Tonight in the Auckland CBD you might stumble across a tequila-soaked glamour queen and a T-Rex with no head — but don’t worry, you won’t go hungry.
What links a headless dinosaur and a vegan fried chicken burger? Art, that’s what.
StreetArtDego, now in its third year, teams artists with purveyors of street food, with each pairing collaborating on a food/art mash-up for a single night (tonight, Tuesday October 9) in downtown Auckland.
The idea is “to use food as a conduit for people to get into art”, says Courteney Peters of creative collective Gather & Hunt, who is producing the event with Rebecca Smidt, co-owner of restaurant Cazador, with the support of Heart of the City.
The concept began as a degustation experience — hence the name ArtDego — in 2012. Five chefs were teamed with five artists, with each pairing collaborating on a different course. Several dinners were held over the years until Peters decided to shake up the concept by creating a more casual iteration.
“It’s cool to be able to do StreetArtDego because it’s the accessible, for-the-people version,” she explains.
The aforementioned dino-burger collab is the work of artist Hanna Shim and plant-based burger shack Wise Boys, and it’s about challenging perceptions, they say. The dinosaur, a tyrannosaurus rex with its head chopped off and a cross-section of watermelon in its place, is part of Shim’s ‘Headless’ series of soft sculptures. It’s intended to convey ambiguity and juxtaposition — the T-Rex is scary, the watermelon kitsch and cute — and is inspired by Korea-born, Auckland-based Shim’s experiences with dual nationality and identity crisis, she says.
Wise Boys’ fried chicken burger, meanwhile, is not actually chicken — it’s entirely vegan, which challenges preconceived ideas about what a burger should be. “It’s the idea of an indulgent burger without any meat or cheese,” explains Luke Burrows of Wise Boys.
Shim’s dinosaur and the Wise Boys burger truck will be side by side in Khartoum Place, the upper section of the two-level pedestrianised square that joins Lorne and Kitchener Streets. StreetArtDego also extends to the lower section, Te Hā o Hine Place, and the Women’s Suffrage Centenary Memorial mural that covers the walls by the stairs that connect the two.
The stairs and memorial are the focus of La Lumiere’s collaboration with The Rolling Pin. In light (pun not intended) of the 125th anniversary of women’s suffrage, the illumination artists of La Lumiere are installing a tunnel of light to draw visitors down the stairs towards the memorial. Gordon Kong, the chef behind dumpling truck The Rolling Pin, is creating a dish with his take on “caviar” — actually a vegan alternative made with agar-agar — that appear as little balls of light, linking in nicely with La Lumiere’s installation.
Steamed bun pop-up Judge Bao, meanwhile, has been paired up with Ngahuia Harrison (Ngātiwai, Ngāpuhi), an artist who works mainly in film and photography. “Her work is very much about land and sea and it’s very earth-toned,” says Debbie Orr, who runs Judge Bao with her partner Jamie Johnston.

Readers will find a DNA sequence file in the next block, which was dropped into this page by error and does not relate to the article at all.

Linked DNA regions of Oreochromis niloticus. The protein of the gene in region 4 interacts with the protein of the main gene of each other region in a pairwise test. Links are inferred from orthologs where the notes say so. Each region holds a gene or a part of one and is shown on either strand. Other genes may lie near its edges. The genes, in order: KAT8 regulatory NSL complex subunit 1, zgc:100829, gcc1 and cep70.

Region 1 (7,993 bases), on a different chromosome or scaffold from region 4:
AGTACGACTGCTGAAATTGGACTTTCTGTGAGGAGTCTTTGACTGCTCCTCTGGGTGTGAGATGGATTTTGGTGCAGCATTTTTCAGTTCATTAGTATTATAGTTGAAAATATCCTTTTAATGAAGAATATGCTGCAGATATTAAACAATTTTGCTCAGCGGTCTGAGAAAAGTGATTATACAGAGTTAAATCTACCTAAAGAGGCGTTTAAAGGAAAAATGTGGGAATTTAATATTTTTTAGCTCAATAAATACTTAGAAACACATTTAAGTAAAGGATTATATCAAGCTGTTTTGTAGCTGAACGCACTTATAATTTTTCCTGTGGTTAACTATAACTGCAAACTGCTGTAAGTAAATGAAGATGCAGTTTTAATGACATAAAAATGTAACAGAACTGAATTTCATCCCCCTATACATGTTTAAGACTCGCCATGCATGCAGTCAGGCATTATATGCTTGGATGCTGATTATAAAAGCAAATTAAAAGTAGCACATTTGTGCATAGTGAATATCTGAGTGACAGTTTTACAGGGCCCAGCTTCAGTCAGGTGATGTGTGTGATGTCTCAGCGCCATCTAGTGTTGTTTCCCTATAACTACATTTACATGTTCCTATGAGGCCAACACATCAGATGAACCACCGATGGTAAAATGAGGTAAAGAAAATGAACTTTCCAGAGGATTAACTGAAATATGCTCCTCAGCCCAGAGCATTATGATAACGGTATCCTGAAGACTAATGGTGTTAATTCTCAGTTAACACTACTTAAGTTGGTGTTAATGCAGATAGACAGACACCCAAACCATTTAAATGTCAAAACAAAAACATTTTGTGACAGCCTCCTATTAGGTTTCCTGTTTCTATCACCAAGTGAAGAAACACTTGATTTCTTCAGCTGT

Harrison’s work, which draws on the maramataka or Māori lunar calendar, will be represented as three flags hanging from the balconies above Khartoum Place. Orr and Johnston have chosen to focus on the idea of steam, a cooking method that Chinese bao and Māori hāngī have in common. The bao, which they’ve called “A taste of land and sea”/ “He reka o te whenua me te moana”, will be an homage to rēwena bread, holding pōhutukawa-smoked Coromandel mussels, a hāngī-inspired baby agria potato and seaweed hash and a squid emulsion. “We’re using earthy tones, greens and greys, to reflect the colour scheme of her artwork,” explains Orr.
Lowbrow, the newish Queens Rise eatery of Culprit’s Kyle Street and Jordan MacDonald, is collaborating with light artist Angus Muir on a fried chicken installation. Muir’s light art will include bitmaps of chicken that have been distorted, and the Lowbrow team are “distorting” their fried chicken in response.
“We realised early on that because of the constraints of the space, it’s great to have performance and sculpture,” says Peters, “so it’s awesome to have Last Tapes performing.”
Robin Kelly and Cherie Moore of Last Tapes Theatre Company have just returned from the Edinburgh Fringe Festival, where their show Valerie won a Fringe First Award. The couple are collaborating with Danielle Butler of The Pie Piper, which makes deliciously nostalgic American-style pies and desserts.
“The challenge was that these guys were at the Edinburgh Fringe, working hard across the other side of the planet and then having to try to come up with a concept over conference calls,” explains Butler.
The theme for the collaboration is “broken-down glamour”, focusing on a drag character called Neon Warwick. Butler is drawing inspiration from the retro cocktail tequila sunrise for her pie and doughnut offerings. “I’m kind of going for dirty-cigarette-bar-slash-early-70s-slash-90s-slash-2018,” she says.
Last Tapes, meanwhile, is creating a new song inspired by The Pie Piper’s offering.
Butler, who was company manager of Auckland Theatre Company in the late 90s and early 2000s, is relishing the opportunity to draw on her theatre background. “I love the whole creative, organic thing. What’s so amazing about music and food is that they both share that.”
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